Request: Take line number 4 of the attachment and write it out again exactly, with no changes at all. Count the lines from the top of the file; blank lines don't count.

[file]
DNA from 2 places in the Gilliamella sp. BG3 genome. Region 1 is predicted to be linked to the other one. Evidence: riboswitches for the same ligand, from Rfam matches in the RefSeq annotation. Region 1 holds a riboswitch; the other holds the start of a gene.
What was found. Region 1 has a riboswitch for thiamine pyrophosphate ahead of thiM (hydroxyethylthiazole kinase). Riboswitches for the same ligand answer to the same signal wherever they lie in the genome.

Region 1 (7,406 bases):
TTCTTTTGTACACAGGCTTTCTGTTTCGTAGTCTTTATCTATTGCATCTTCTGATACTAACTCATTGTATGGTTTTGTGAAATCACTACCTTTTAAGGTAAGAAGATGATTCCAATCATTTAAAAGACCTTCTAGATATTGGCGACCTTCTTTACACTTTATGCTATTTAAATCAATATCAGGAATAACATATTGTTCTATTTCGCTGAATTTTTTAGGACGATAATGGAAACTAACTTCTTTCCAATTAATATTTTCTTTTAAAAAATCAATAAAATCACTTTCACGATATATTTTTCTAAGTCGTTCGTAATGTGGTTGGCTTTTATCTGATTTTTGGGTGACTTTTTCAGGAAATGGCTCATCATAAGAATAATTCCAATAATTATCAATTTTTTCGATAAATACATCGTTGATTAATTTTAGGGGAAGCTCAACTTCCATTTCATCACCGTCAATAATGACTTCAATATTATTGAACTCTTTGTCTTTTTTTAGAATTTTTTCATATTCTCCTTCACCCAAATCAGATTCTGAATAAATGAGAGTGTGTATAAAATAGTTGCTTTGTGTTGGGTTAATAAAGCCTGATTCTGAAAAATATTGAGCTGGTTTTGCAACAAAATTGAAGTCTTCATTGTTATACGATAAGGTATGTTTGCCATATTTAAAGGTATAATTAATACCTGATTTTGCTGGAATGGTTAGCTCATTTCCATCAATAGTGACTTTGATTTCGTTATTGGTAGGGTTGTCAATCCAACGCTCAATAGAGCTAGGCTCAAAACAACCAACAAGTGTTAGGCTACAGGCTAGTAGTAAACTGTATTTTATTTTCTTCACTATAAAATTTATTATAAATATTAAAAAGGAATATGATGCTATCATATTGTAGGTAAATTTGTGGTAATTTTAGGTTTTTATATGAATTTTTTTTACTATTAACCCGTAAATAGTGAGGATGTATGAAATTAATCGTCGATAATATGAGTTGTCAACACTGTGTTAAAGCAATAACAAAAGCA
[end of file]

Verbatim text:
TTCTTTTGTACACAGGCTTTCTGTTTCGTAGTCTTTATCTATTGCATCTTCTGATACTAACTCATTGTATGGTTTTGTGAAATCACTACCTTTTAAGGTAAGAAGATGATTCCAATCATTTAAAAGACCTTCTAGATATTGGCGACCTTCTTTACACTTTATGCTATTTAAATCAATATCAGGAATAACATATTGTTCTATTTCGCTGAATTTTTTAGGACGATAATGGAAACTAACTTCTTTCCAATTAATATTTTCTTTTAAAAAATCAATAAAATCACTTTCACGATATATTTTTCTAAGTCGTTCGTAATGTGGTTGGCTTTTATCTGATTTTTGGGTGACTTTTTCAGGAAATGGCTCATCATAAGAATAATTCCAATAATTATCAATTTTTTCGATAAATACATCGTTGATTAATTTTAGGGGAAGCTCAACTTCCATTTCATCACCGTCAATAATGACTTCAATATTATTGAACTCTTTGTCTTTTTTTAGAATTTTTTCATATTCTCCTTCACCCAAATCAGATTCTGAATAAATGAGAGTGTGTATAAAATAGTTGCTTTGTGTTGGGTTAATAAAGCCTGATTCTGAAAAATATTGAGCTGGTTTTGCAACAAAATTGAAGTCTTCATTGTTATACGATAAGGTATGTTTGCCATATTTAAAGGTATAATTAATACCTGATTTTGCTGGAATGGTTAGCTCATTTCCATCAATAGTGACTTTGATTTCGTTATTGGTAGGGTTGTCAATCCAACGCTCAATAGAGCTAGGCTCAAAACAACCAACAAGTGTTAGGCTACAGGCTAGTAGTAAACTGTATTTTATTTTCTTCACTATAAAATTTATTATAAATATTAAAAAGGAATATGATGCTATCATATTGTAGGTAAATTTGTGGTAATTTTAGGTTTTTATATGAATTTTTTTTACTATTAACCCGTAAATAGTGAGGATGTATGAAATTAATCGTCGATAATATGAGTTGTCAACACTGTGTTAAAGCAATAACAAAAGCA